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1852 Meyer Map of the Western United States

A New Map of the State of California, the Territories of Oregon and Utah. - Main View

1852 Meyer Map of the Western United States


The California Gold Region!


A New Map of the State of California, the Territories of Oregon and Utah.
  1852 (dated)     15.75 x 13 in (40.005 x 33.02 cm)     1 : 6700000


This is an 1852 Joseph Meyer map of California and the territories of Utah and Oregon two years after California became a state. California's borders are recognizable being roughly the same as today. The Oregon Territory stretches from the Pacific Ocean to the Rocky Mountains, and the Utah Territory reaches from the modern-day California-Nevada border to Long's Peak, Colorado. The lower portion of Nevada and Utah were then part of the New Mexico Territory. Settlements are labeled throughout, including those of First Peoples nations.
The 'German Mitchell' and One Key Difference
Often referred to as the 'German Mitchell', Meyer's includes an inset of the California Gold Region in the lower-left, a detail not included in Mitchell's maps. This inset details the San Francisco Bay Area as far east as Sacramento and labels Sutter's Fort, not far from Sutter's Mill, where gold was discovered in 1849.
California Gold Rush
The discovery of gold at John Sutter's mill by James Wilson Marshall in January of 1848 was one of the most definitive moments in American history. Coming at the end of the Mexican-American War, the timing of the discovery could not have been more propitious. The combination of new seemly unlimited territory and the lure of gold lead to a literal stampede of adventurers, prospectors, merchants, and homesteaders ready to take their chance for a new prosperous life on the frontier. Moreover, the Gold Rush was not limited to Americans crossing the Great Plains. European, Australian, and even Chinese immigrants rushed into California hungry for their part of the great strike. This Great Migration of peoples transformed the United States in the span of just a few years from a former colony into an expansive transcontinental nation on the cusp of becoming a world power.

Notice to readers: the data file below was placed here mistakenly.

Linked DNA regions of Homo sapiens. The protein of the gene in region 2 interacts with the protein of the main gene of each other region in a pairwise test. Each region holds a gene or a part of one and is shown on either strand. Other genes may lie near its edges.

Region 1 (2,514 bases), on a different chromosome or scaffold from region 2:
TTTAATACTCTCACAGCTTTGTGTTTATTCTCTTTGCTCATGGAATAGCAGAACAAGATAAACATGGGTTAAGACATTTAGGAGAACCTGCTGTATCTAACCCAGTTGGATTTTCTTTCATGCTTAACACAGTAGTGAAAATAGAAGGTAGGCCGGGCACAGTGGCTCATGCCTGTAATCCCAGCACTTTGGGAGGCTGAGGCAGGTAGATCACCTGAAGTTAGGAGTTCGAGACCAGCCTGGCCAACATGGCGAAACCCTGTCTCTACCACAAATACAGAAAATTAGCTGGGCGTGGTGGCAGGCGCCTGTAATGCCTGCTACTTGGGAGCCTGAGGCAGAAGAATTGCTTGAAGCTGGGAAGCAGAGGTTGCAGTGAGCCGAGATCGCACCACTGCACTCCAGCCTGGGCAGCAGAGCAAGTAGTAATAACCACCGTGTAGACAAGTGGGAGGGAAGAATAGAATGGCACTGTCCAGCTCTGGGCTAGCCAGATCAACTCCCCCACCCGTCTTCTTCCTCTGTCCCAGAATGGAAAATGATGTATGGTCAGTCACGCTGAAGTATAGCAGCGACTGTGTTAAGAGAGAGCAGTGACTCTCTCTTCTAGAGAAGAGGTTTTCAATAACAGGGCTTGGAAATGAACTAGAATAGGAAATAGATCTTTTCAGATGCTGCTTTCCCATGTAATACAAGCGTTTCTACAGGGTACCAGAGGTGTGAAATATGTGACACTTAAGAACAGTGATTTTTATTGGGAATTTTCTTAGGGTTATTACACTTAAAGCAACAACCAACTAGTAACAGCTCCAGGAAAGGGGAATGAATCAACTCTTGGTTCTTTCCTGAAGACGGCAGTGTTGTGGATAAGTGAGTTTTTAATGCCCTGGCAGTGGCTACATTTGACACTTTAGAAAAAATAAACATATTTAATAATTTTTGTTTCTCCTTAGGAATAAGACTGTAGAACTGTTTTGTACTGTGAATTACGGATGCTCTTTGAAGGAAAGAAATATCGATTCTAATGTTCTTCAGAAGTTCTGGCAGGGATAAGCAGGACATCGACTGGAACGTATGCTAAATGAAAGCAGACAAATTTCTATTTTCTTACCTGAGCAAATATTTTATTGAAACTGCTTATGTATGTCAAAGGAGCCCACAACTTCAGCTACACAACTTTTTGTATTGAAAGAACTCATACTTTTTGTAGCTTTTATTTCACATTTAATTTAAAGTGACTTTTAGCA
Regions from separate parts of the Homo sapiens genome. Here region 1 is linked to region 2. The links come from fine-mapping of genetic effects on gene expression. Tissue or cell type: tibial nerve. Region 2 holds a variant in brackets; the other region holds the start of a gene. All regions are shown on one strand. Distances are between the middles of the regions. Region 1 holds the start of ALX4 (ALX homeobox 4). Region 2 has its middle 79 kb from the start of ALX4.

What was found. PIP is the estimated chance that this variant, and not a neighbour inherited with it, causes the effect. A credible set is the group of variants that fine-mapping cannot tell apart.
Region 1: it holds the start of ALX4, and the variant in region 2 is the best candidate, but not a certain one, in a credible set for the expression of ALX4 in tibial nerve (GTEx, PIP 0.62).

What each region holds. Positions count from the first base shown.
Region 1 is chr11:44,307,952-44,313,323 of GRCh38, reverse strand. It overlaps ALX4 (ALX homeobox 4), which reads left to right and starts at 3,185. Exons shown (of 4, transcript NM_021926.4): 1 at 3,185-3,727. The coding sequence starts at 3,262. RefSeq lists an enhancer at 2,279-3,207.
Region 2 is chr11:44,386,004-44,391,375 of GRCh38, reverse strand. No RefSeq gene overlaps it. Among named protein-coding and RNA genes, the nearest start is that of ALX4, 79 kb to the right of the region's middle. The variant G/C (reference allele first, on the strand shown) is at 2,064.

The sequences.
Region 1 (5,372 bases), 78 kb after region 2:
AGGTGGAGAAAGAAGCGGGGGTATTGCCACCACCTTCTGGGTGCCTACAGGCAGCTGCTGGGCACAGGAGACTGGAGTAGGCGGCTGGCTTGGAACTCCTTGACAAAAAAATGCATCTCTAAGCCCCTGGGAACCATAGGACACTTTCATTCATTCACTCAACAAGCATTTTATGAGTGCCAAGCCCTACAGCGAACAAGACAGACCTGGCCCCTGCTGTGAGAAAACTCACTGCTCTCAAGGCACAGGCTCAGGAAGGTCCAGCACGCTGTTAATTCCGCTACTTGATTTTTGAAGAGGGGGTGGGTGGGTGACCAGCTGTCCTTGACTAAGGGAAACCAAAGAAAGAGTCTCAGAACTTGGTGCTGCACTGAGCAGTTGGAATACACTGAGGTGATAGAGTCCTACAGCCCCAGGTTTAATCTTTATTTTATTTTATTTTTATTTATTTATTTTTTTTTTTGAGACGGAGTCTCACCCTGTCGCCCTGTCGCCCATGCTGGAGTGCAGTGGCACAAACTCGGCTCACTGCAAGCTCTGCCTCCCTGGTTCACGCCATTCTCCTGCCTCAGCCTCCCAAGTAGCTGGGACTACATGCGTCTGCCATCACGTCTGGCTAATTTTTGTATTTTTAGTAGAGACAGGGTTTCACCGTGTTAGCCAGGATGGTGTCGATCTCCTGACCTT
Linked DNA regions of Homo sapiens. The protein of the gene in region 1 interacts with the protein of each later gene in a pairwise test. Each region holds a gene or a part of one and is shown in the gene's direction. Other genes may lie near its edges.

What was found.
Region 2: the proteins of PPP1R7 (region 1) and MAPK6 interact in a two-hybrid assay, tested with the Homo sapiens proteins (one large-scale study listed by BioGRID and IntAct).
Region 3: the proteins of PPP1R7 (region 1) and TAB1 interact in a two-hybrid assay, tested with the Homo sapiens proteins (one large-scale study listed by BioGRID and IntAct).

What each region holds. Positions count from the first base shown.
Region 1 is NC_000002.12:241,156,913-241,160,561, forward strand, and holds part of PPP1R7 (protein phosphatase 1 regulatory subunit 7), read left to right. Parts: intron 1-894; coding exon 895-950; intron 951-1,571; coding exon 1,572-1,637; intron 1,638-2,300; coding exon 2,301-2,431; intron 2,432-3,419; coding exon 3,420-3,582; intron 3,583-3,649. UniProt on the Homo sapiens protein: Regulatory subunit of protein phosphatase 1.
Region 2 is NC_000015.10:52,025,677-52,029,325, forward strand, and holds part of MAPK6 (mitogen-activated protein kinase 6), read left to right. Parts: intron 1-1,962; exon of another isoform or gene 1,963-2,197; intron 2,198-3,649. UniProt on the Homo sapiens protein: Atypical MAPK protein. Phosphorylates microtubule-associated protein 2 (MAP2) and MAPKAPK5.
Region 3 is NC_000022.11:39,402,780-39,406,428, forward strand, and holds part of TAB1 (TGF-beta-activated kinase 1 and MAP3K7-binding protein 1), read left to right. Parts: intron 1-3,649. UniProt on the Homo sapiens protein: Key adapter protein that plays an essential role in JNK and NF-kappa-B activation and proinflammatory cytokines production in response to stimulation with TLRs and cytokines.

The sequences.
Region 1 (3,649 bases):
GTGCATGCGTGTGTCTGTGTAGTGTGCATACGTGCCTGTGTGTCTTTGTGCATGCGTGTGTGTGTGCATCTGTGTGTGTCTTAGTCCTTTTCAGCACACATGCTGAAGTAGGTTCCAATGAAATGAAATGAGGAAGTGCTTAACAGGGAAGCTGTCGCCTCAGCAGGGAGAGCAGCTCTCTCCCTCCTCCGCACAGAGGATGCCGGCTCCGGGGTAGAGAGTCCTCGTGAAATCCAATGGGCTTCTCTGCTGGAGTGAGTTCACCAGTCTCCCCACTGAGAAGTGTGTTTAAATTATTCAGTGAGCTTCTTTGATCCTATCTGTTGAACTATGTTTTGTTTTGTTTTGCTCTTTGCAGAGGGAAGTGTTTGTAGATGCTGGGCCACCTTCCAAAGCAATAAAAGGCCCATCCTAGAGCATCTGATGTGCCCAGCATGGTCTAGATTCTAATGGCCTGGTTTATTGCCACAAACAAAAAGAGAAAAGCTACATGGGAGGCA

Publication History and Census
This map was created by E. Biedermann and published by the Bibliographic Institution in Hildburghausen in Meyer's Hand-Atlas as page 144 in 1852. This map is well represented in institutional collections, including (among others) the David Rumsey Map Collection.


Joseph Meyer (May 9, 1796 - June 27, 1856) was a German industrialist and publisher, most notably for the encyclopedia Meyers Conversation-Lexicon. Born in Gotha, Germany, Meyer was educated as a merchant in Frankfurt am Main. He moved to London in 1816, but returned to Germany in a820 after his stock speculations and business adventures fell through. Once back in Germany, he began by investing in the textile trade (1820-24). Meyer began creating business plans concerning how to start railways soon after the first steam-hauled railway began operation in December 1835. He founded the Deutsche Eisenbahnschienen-Compangie auf Actien (German Railway Rail joint stock company) in 1845. Meyer also found great success as a publisher, utilizing the system of serial subscriptions to publications, a new idea for the time. He founded a company, Bibliographisches Institut in Gotha in 1825, which published several versions of the Bible, works of classical literature, atlases, the world in pictures on steel engravings, and an encyclopedia. More by this mapmaker...


Very good. Light toning along original centerfold.


Rumsey 4807.166. OCLC 1005671439, 632925160. Not in Wheat.